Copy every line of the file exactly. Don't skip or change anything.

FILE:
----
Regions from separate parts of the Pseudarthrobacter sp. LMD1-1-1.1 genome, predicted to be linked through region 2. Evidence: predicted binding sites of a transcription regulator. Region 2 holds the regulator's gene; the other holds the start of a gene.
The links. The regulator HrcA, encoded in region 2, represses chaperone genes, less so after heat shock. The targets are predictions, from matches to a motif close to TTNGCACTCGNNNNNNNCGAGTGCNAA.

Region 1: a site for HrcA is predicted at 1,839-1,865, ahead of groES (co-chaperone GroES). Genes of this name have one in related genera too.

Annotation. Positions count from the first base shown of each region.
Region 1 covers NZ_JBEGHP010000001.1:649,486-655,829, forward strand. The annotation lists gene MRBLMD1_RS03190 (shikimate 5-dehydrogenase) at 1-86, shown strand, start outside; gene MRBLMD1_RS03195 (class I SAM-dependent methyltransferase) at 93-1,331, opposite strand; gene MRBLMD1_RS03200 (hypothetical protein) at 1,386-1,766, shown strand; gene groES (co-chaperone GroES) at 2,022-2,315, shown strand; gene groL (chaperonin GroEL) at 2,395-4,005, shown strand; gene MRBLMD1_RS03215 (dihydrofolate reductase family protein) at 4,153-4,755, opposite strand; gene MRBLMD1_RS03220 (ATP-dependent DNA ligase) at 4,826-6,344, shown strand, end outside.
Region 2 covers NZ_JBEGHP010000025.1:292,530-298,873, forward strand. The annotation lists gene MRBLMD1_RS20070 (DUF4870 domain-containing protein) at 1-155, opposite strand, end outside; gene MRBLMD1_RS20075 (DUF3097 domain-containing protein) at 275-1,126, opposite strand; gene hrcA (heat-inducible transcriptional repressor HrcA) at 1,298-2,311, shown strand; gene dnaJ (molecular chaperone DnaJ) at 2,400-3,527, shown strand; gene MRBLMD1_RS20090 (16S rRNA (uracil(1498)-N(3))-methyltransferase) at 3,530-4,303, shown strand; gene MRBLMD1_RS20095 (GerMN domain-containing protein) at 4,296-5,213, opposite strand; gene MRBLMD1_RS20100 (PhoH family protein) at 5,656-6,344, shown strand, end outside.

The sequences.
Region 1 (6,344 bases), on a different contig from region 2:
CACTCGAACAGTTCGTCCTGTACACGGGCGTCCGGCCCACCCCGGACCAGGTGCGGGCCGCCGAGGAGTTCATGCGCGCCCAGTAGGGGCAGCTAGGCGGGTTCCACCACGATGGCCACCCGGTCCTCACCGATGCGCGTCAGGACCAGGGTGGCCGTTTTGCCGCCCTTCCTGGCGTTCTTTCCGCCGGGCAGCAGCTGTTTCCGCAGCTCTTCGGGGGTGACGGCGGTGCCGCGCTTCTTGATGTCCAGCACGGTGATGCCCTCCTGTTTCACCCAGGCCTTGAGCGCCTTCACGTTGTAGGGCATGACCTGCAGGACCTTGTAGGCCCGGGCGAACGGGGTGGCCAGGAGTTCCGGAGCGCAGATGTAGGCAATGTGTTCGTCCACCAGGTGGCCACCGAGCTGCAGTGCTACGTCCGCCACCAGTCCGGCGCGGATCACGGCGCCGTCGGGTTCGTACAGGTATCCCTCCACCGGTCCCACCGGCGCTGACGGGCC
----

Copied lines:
Regions from separate parts of the Pseudarthrobacter sp. LMD1-1-1.1 genome, predicted to be linked through region 2. Evidence: predicted binding sites of a transcription regulator. Region 2 holds the regulator's gene; the other holds the start of a gene.
The links. The regulator HrcA, encoded in region 2, represses chaperone genes, less so after heat shock. The targets are predictions, from matches to a motif close to TTNGCACTCGNNNNNNNCGAGTGCNAA.

Region 1: a site for HrcA is predicted at 1,839-1,865, ahead of groES (co-chaperone GroES). Genes of this name have one in related genera too.

Annotation. Positions count from the first base shown of each region.
Region 1 covers NZ_JBEGHP010000001.1:649,486-655,829, forward strand. The annotation lists gene MRBLMD1_RS03190 (shikimate 5-dehydrogenase) at 1-86, shown strand, start outside; gene MRBLMD1_RS03195 (class I SAM-dependent methyltransferase) at 93-1,331, opposite strand; gene MRBLMD1_RS03200 (hypothetical protein) at 1,386-1,766, shown strand; gene groES (co-chaperone GroES) at 2,022-2,315, shown strand; gene groL (chaperonin GroEL) at 2,395-4,005, shown strand; gene MRBLMD1_RS03215 (dihydrofolate reductase family protein) at 4,153-4,755, opposite strand; gene MRBLMD1_RS03220 (ATP-dependent DNA ligase) at 4,826-6,344, shown strand, end outside.
Region 2 covers NZ_JBEGHP010000025.1:292,530-298,873, forward strand. The annotation lists gene MRBLMD1_RS20070 (DUF4870 domain-containing protein) at 1-155, opposite strand, end outside; gene MRBLMD1_RS20075 (DUF3097 domain-containing protein) at 275-1,126, opposite strand; gene hrcA (heat-inducible transcriptional repressor HrcA) at 1,298-2,311, shown strand; gene dnaJ (molecular chaperone DnaJ) at 2,400-3,527, shown strand; gene MRBLMD1_RS20090 (16S rRNA (uracil(1498)-N(3))-methyltransferase) at 3,530-4,303, shown strand; gene MRBLMD1_RS20095 (GerMN domain-containing protein) at 4,296-5,213, opposite strand; gene MRBLMD1_RS20100 (PhoH family protein) at 5,656-6,344, shown strand, end outside.

The sequences.
Region 1 (6,344 bases), on a different contig from region 2:
CACTCGAACAGTTCGTCCTGTACACGGGCGTCCGGCCCACCCCGGACCAGGTGCGGGCCGCCGAGGAGTTCATGCGCGCCCAGTAGGGGCAGCTAGGCGGGTTCCACCACGATGGCCACCCGGTCCTCACCGATGCGCGTCAGGACCAGGGTGGCCGTTTTGCCGCCCTTCCTGGCGTTCTTTCCGCCGGGCAGCAGCTGTTTCCGCAGCTCTTCGGGGGTGACGGCGGTGCCGCGCTTCTTGATGTCCAGCACGGTGATGCCCTCCTGTTTCACCCAGGCCTTGAGCGCCTTCACGTTGTAGGGCATGACCTGCAGGACCTTGTAGGCCCGGGCGAACGGGGTGGCCAGGAGTTCCGGAGCGCAGATGTAGGCAATGTGTTCGTCCACCAGGTGGCCACCGAGCTGCAGTGCTACGTCCGCCACCAGTCCGGCGCGGATCACGGCGCCGTCGGGTTCGTACAGGTATCCCTCCACCGGTCCCACCGGCGCTGACGGGCC